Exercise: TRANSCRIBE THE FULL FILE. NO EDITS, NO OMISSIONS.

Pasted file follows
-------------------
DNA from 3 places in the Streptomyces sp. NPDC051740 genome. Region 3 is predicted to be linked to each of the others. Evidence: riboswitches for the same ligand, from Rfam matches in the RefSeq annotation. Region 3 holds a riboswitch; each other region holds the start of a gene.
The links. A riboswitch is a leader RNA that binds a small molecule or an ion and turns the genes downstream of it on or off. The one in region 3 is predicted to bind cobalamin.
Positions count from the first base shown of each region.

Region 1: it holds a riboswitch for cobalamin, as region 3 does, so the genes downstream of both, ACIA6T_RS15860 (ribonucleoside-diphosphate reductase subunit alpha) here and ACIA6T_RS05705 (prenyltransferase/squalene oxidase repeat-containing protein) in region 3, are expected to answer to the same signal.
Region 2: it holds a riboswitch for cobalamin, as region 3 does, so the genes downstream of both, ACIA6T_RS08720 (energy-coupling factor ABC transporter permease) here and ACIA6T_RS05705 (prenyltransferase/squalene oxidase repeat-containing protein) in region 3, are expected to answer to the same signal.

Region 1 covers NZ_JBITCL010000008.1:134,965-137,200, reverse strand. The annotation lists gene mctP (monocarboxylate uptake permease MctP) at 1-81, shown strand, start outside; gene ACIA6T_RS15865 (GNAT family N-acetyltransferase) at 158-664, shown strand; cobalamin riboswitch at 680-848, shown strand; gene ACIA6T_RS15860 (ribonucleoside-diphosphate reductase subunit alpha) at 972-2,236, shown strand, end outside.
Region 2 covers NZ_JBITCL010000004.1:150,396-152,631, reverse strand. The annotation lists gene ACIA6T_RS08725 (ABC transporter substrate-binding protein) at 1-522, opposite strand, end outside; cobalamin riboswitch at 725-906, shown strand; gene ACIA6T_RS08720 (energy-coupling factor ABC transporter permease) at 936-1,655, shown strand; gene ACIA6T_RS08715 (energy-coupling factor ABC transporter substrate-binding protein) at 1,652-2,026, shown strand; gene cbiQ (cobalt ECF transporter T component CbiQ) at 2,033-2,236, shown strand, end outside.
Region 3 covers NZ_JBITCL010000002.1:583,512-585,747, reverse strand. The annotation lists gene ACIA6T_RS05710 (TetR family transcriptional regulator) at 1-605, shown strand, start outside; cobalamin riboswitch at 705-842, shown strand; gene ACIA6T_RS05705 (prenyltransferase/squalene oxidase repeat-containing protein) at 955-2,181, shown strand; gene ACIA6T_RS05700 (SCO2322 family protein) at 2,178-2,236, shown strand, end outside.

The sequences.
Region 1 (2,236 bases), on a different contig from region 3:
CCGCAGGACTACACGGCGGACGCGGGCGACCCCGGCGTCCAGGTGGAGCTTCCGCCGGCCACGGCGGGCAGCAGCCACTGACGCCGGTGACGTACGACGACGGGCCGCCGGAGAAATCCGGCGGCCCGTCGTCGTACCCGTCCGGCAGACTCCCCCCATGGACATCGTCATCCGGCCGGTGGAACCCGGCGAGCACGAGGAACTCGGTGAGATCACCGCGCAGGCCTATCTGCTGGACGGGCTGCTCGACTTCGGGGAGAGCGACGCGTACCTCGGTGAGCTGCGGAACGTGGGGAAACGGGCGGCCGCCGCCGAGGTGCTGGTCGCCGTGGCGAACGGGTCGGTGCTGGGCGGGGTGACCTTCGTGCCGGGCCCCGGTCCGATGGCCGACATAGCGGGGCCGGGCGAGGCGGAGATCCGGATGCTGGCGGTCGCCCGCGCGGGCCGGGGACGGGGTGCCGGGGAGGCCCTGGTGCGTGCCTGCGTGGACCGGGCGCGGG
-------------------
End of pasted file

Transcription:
DNA from 3 places in the Streptomyces sp. NPDC051740 genome. Region 3 is predicted to be linked to each of the others. Evidence: riboswitches for the same ligand, from Rfam matches in the RefSeq annotation. Region 3 holds a riboswitch; each other region holds the start of a gene.
The links. A riboswitch is a leader RNA that binds a small molecule or an ion and turns the genes downstream of it on or off. The one in region 3 is predicted to bind cobalamin.
Positions count from the first base shown of each region.

Region 1: it holds a riboswitch for cobalamin, as region 3 does, so the genes downstream of both, ACIA6T_RS15860 (ribonucleoside-diphosphate reductase subunit alpha) here and ACIA6T_RS05705 (prenyltransferase/squalene oxidase repeat-containing protein) in region 3, are expected to answer to the same signal.
Region 2: it holds a riboswitch for cobalamin, as region 3 does, so the genes downstream of both, ACIA6T_RS08720 (energy-coupling factor ABC transporter permease) here and ACIA6T_RS05705 (prenyltransferase/squalene oxidase repeat-containing protein) in region 3, are expected to answer to the same signal.

Region 1 covers NZ_JBITCL010000008.1:134,965-137,200, reverse strand. The annotation lists gene mctP (monocarboxylate uptake permease MctP) at 1-81, shown strand, start outside; gene ACIA6T_RS15865 (GNAT family N-acetyltransferase) at 158-664, shown strand; cobalamin riboswitch at 680-848, shown strand; gene ACIA6T_RS15860 (ribonucleoside-diphosphate reductase subunit alpha) at 972-2,236, shown strand, end outside.
Region 2 covers NZ_JBITCL010000004.1:150,396-152,631, reverse strand. The annotation lists gene ACIA6T_RS08725 (ABC transporter substrate-binding protein) at 1-522, opposite strand, end outside; cobalamin riboswitch at 725-906, shown strand; gene ACIA6T_RS08720 (energy-coupling factor ABC transporter permease) at 936-1,655, shown strand; gene ACIA6T_RS08715 (energy-coupling factor ABC transporter substrate-binding protein) at 1,652-2,026, shown strand; gene cbiQ (cobalt ECF transporter T component CbiQ) at 2,033-2,236, shown strand, end outside.
Region 3 covers NZ_JBITCL010000002.1:583,512-585,747, reverse strand. The annotation lists gene ACIA6T_RS05710 (TetR family transcriptional regulator) at 1-605, shown strand, start outside; cobalamin riboswitch at 705-842, shown strand; gene ACIA6T_RS05705 (prenyltransferase/squalene oxidase repeat-containing protein) at 955-2,181, shown strand; gene ACIA6T_RS05700 (SCO2322 family protein) at 2,178-2,236, shown strand, end outside.

The sequences.
Region 1 (2,236 bases), on a different contig from region 3:
CCGCAGGACTACACGGCGGACGCGGGCGACCCCGGCGTCCAGGTGGAGCTTCCGCCGGCCACGGCGGGCAGCAGCCACTGACGCCGGTGACGTACGACGACGGGCCGCCGGAGAAATCCGGCGGCCCGTCGTCGTACCCGTCCGGCAGACTCCCCCCATGGACATCGTCATCCGGCCGGTGGAACCCGGCGAGCACGAGGAACTCGGTGAGATCACCGCGCAGGCCTATCTGCTGGACGGGCTGCTCGACTTCGGGGAGAGCGACGCGTACCTCGGTGAGCTGCGGAACGTGGGGAAACGGGCGGCCGCCGCCGAGGTGCTGGTCGCCGTGGCGAACGGGTCGGTGCTGGGCGGGGTGACCTTCGTGCCGGGCCCCGGTCCGATGGCCGACATAGCGGGGCCGGGCGAGGCGGAGATCCGGATGCTGGCGGTCGCCCGCGCGGGCCGGGGACGGGGTGCCGGGGAGGCCCTGGTGCGTGCCTGCGTGGACCGGGCGCGGG